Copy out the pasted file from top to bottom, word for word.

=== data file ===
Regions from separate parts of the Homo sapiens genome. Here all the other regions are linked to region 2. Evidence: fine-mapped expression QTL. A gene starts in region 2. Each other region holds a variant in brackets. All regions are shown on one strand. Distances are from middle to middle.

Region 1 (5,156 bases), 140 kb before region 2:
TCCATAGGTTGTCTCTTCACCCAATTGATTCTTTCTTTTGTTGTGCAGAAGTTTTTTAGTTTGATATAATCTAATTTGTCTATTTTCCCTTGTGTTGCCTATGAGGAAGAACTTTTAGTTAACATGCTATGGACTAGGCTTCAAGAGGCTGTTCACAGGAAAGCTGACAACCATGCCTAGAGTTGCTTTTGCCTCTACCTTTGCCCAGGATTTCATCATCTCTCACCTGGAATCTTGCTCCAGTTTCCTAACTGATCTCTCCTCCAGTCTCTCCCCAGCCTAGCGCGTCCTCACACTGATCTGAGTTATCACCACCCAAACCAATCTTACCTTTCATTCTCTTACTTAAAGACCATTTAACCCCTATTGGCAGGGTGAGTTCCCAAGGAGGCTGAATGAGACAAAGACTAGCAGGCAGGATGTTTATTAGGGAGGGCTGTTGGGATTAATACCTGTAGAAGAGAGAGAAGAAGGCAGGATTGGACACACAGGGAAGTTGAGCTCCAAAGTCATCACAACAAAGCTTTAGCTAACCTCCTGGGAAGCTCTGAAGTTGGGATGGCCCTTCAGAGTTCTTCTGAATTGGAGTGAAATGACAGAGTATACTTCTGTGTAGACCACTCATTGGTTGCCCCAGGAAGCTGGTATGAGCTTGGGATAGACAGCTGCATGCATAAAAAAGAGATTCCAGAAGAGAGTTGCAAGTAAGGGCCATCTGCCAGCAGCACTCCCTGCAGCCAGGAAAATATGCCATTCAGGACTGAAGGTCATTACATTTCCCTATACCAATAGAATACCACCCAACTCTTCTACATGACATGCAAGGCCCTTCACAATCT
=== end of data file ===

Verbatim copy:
Regions from separate parts of the Homo sapiens genome. Here all the other regions are linked to region 2. Evidence: fine-mapped expression QTL. A gene starts in region 2. Each other region holds a variant in brackets. All regions are shown on one strand. Distances are from middle to middle.

Region 1 (5,156 bases), 140 kb before region 2:
TCCATAGGTTGTCTCTTCACCCAATTGATTCTTTCTTTTGTTGTGCAGAAGTTTTTTAGTTTGATATAATCTAATTTGTCTATTTTCCCTTGTGTTGCCTATGAGGAAGAACTTTTAGTTAACATGCTATGGACTAGGCTTCAAGAGGCTGTTCACAGGAAAGCTGACAACCATGCCTAGAGTTGCTTTTGCCTCTACCTTTGCCCAGGATTTCATCATCTCTCACCTGGAATCTTGCTCCAGTTTCCTAACTGATCTCTCCTCCAGTCTCTCCCCAGCCTAGCGCGTCCTCACACTGATCTGAGTTATCACCACCCAAACCAATCTTACCTTTCATTCTCTTACTTAAAGACCATTTAACCCCTATTGGCAGGGTGAGTTCCCAAGGAGGCTGAATGAGACAAAGACTAGCAGGCAGGATGTTTATTAGGGAGGGCTGTTGGGATTAATACCTGTAGAAGAGAGAGAAGAAGGCAGGATTGGACACACAGGGAAGTTGAGCTCCAAAGTCATCACAACAAAGCTTTAGCTAACCTCCTGGGAAGCTCTGAAGTTGGGATGGCCCTTCAGAGTTCTTCTGAATTGGAGTGAAATGACAGAGTATACTTCTGTGTAGACCACTCATTGGTTGCCCCAGGAAGCTGGTATGAGCTTGGGATAGACAGCTGCATGCATAAAAAAGAGATTCCAGAAGAGAGTTGCAAGTAAGGGCCATCTGCCAGCAGCACTCCCTGCAGCCAGGAAAATATGCCATTCAGGACTGAAGGTCATTACATTTCCCTATACCAATAGAATACCACCCAACTCTTCTACATGACATGCAAGGCCCTTCACAATCT